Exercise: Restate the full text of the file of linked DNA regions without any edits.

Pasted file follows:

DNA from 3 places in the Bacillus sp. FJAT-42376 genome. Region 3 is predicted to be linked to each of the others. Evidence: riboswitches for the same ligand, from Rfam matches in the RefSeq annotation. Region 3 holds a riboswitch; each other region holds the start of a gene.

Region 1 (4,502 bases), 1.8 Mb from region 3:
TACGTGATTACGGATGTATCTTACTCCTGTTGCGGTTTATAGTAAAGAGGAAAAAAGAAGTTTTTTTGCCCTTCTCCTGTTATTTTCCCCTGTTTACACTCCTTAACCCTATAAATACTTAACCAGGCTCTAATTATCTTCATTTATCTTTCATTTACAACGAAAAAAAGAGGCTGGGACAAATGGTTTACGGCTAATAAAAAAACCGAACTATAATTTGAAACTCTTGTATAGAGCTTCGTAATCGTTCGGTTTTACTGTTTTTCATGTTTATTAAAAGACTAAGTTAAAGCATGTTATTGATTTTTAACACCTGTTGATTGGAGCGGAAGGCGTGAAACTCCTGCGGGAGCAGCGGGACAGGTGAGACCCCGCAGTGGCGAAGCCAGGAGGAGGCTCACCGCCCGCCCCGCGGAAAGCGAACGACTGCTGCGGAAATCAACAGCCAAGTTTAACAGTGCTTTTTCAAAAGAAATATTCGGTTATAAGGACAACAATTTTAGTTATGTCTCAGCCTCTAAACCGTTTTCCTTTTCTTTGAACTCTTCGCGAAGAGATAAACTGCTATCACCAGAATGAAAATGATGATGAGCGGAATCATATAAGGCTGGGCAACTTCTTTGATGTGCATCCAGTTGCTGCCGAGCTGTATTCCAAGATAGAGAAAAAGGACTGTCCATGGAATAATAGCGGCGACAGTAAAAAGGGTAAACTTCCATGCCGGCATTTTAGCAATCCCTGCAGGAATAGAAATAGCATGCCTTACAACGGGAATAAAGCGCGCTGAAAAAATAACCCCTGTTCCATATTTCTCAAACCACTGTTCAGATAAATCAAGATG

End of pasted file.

DNA from 3 places in the Bacillus sp. FJAT-42376 genome. Region 3 is predicted to be linked to each of the others. Evidence: riboswitches for the same ligand, from Rfam matches in the RefSeq annotation. Region 3 holds a riboswitch; each other region holds the start of a gene.

Region 1 (4,502 bases), 1.8 Mb from region 3:
TACGTGATTACGGATGTATCTTACTCCTGTTGCGGTTTATAGTAAAGAGGAAAAAAGAAGTTTTTTTGCCCTTCTCCTGTTATTTTCCCCTGTTTACACTCCTTAACCCTATAAATACTTAACCAGGCTCTAATTATCTTCATTTATCTTTCATTTACAACGAAAAAAAGAGGCTGGGACAAATGGTTTACGGCTAATAAAAAAACCGAACTATAATTTGAAACTCTTGTATAGAGCTTCGTAATCGTTCGGTTTTACTGTTTTTCATGTTTATTAAAAGACTAAGTTAAAGCATGTTATTGATTTTTAACACCTGTTGATTGGAGCGGAAGGCGTGAAACTCCTGCGGGAGCAGCGGGACAGGTGAGACCCCGCAGTGGCGAAGCCAGGAGGAGGCTCACCGCCCGCCCCGCGGAAAGCGAACGACTGCTGCGGAAATCAACAGCCAAGTTTAACAGTGCTTTTTCAAAAGAAATATTCGGTTATAAGGACAACAATTTTAGTTATGTCTCAGCCTCTAAACCGTTTTCCTTTTCTTTGAACTCTTCGCGAAGAGATAAACTGCTATCACCAGAATGAAAATGATGATGAGCGGAATCATATAAGGCTGGGCAACTTCTTTGATGTGCATCCAGTTGCTGCCGAGCTGTATTCCAAGATAGAGAAAAAGGACTGTCCATGGAATAATAGCGGCGACAGTAAAAAGGGTAAACTTCCATGCCGGCATTTTAGCAATCCCTGCAGGAATAGAAATAGCATGCCTTACAACGGGAATAAAGCGCGCTGAAAAAATAACCCCTGTTCCATATTTCTCAAACCACTGTTCAGATAAATCAAGATG